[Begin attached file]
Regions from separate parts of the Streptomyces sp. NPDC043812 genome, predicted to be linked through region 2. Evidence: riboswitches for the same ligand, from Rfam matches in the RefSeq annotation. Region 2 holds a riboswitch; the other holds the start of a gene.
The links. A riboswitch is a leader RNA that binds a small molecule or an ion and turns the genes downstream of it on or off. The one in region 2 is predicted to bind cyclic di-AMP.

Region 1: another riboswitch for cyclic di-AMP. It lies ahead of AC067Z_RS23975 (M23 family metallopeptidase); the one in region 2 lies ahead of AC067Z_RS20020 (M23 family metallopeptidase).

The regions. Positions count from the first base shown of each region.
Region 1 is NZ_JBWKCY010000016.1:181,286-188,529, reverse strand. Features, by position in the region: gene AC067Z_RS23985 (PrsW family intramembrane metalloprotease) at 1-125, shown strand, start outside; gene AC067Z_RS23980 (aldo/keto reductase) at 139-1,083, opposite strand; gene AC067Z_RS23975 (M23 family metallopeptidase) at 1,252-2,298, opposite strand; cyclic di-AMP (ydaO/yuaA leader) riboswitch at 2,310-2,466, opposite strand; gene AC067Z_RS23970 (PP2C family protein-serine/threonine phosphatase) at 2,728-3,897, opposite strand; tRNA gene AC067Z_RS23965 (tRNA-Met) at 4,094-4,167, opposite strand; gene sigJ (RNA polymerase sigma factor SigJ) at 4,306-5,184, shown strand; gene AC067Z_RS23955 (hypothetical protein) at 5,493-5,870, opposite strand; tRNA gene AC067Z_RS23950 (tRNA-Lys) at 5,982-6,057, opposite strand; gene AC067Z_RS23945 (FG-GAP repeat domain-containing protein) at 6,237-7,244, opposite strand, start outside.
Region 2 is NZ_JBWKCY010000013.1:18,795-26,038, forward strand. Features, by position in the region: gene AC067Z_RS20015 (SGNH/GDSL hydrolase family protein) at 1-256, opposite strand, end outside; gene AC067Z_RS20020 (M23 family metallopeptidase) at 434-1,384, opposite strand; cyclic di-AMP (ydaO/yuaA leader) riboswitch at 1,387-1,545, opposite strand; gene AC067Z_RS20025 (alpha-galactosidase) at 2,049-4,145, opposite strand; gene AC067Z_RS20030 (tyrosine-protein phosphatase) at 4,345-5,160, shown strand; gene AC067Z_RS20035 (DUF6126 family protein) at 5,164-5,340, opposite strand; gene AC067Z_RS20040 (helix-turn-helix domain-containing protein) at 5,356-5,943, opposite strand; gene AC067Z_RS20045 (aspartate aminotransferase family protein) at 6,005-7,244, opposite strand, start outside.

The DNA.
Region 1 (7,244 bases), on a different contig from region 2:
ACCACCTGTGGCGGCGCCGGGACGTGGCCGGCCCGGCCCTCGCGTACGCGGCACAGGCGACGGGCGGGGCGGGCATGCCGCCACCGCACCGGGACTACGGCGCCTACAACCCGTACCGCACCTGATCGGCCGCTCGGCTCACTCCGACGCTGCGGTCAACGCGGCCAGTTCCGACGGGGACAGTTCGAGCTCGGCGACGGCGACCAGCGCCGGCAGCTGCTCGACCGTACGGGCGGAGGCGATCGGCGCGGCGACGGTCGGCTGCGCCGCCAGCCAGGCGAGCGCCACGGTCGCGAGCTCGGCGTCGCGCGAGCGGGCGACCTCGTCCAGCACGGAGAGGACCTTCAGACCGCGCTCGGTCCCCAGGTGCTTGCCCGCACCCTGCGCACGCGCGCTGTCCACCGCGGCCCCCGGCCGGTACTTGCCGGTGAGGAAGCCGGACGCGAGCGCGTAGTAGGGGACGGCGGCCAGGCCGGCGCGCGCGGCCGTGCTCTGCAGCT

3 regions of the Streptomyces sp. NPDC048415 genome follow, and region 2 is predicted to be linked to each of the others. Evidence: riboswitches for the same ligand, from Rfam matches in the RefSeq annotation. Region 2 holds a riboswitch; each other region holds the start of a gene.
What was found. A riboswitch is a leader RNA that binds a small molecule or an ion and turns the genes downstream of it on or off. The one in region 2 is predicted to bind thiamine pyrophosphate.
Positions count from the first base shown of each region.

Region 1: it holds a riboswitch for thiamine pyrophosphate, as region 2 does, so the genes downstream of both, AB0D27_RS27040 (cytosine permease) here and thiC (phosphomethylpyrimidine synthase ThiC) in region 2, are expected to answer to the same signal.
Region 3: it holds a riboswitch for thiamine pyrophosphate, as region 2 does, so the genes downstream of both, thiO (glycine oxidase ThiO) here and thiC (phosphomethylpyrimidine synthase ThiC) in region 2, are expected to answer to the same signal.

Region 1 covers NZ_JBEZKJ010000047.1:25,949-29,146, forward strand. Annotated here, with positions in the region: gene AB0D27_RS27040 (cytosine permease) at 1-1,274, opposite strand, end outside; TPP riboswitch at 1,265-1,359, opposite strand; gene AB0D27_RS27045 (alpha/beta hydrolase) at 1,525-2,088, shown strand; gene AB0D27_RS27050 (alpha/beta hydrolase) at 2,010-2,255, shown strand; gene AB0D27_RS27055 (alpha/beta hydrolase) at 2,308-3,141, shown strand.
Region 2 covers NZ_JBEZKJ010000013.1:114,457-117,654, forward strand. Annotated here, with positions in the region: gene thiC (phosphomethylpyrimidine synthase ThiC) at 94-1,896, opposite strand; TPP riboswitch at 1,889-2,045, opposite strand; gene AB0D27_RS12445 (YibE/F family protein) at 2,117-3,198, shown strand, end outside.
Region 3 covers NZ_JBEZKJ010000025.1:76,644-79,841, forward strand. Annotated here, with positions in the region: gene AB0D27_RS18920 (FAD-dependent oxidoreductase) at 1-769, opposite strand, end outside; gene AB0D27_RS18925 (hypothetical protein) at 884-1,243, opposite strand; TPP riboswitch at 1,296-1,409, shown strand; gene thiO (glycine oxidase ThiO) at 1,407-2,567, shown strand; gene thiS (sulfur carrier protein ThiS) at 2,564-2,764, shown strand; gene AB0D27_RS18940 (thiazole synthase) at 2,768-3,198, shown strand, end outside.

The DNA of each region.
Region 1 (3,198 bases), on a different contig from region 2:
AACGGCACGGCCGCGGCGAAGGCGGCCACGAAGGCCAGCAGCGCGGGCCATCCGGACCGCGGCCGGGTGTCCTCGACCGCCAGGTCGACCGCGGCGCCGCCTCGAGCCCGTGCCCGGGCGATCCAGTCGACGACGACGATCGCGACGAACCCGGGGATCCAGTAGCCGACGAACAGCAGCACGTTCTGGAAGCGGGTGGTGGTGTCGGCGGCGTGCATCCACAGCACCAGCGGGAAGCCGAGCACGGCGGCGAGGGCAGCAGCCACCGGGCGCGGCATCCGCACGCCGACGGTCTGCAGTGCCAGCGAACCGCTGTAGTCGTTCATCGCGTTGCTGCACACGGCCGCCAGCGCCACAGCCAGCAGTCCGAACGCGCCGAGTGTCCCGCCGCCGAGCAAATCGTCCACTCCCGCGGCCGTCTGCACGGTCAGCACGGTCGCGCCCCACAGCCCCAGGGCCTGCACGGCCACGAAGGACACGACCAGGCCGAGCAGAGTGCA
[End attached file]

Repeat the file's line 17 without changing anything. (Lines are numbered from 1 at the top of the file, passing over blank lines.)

Region 3 covers NZ_JBEZKJ010000025.1:76,644-79,841, forward strand. Annotated here, with positions in the region: gene AB0D27_RS18920 (FAD-dependent oxidoreductase) at 1-769, opposite strand, end outside; gene AB0D27_RS18925 (hypothetical protein) at 884-1,243, opposite strand; TPP riboswitch at 1,296-1,409, shown strand; gene thiO (glycine oxidase ThiO) at 1,407-2,567, shown strand; gene thiS (sulfur carrier protein ThiS) at 2,564-2,764, shown strand; gene AB0D27_RS18940 (thiazole synthase) at 2,768-3,198, shown strand, end outside.